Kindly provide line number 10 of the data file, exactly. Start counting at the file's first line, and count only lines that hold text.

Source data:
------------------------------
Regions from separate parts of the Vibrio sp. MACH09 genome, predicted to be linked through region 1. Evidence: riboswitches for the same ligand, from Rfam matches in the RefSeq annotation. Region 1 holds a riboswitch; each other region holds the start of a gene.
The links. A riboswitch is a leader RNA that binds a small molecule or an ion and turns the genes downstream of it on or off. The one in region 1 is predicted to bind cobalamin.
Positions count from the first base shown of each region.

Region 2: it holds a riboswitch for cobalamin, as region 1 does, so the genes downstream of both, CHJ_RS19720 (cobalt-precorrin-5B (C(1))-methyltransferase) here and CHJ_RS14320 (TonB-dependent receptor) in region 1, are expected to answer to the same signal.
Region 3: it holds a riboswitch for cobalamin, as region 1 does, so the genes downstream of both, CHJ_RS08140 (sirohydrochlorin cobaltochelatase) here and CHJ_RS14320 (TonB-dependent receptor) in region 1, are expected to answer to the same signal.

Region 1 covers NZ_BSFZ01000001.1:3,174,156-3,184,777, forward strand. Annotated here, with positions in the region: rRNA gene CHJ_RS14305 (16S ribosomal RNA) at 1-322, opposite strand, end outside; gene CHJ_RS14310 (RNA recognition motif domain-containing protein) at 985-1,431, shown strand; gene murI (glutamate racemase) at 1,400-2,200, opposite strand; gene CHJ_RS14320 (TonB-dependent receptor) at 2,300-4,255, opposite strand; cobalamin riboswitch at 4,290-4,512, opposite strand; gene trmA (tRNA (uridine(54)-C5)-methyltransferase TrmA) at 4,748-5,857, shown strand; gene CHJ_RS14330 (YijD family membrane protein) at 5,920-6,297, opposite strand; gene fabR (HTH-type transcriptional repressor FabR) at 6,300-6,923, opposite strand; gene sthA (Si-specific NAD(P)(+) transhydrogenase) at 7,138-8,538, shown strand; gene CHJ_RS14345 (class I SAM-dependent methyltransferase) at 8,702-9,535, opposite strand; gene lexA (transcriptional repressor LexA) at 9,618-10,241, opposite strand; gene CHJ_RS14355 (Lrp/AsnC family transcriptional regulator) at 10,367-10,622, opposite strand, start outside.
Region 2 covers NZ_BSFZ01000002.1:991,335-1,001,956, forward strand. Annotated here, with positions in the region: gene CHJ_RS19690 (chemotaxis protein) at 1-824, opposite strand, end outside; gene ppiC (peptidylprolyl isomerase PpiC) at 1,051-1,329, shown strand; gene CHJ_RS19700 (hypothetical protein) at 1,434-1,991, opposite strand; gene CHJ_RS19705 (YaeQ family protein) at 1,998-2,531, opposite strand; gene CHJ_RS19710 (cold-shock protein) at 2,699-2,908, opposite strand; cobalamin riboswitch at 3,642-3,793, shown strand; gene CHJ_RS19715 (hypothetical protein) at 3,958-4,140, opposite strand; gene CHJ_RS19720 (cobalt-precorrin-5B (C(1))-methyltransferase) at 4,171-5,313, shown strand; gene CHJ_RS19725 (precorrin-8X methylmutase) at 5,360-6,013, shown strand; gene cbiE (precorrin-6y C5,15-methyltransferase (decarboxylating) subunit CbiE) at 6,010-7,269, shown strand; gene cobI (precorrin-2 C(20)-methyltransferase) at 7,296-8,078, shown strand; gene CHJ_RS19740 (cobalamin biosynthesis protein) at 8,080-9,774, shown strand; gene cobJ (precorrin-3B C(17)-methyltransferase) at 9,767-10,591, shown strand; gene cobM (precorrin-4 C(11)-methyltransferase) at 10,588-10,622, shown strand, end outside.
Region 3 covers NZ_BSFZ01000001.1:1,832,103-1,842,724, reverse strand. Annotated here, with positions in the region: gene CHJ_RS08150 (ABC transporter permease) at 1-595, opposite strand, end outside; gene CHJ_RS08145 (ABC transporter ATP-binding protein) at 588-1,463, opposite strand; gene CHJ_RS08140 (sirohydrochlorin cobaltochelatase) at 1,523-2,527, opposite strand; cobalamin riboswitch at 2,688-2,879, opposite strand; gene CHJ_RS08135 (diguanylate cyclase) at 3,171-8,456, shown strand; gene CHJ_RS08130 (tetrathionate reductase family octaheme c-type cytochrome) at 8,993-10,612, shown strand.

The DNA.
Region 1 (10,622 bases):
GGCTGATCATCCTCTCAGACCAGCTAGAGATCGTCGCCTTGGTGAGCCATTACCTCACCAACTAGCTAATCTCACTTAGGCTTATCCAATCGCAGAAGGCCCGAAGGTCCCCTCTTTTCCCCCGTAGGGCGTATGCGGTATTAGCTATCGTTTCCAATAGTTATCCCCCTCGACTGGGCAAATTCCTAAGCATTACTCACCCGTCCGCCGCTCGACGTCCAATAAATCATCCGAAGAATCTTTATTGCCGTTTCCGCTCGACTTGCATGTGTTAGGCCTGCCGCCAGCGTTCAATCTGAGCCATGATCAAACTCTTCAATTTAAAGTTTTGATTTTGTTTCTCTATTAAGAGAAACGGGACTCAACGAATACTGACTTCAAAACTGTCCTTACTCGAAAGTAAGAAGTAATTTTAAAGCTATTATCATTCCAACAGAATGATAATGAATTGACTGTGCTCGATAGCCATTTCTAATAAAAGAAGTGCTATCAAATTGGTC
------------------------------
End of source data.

Region 1 (10,622 bases):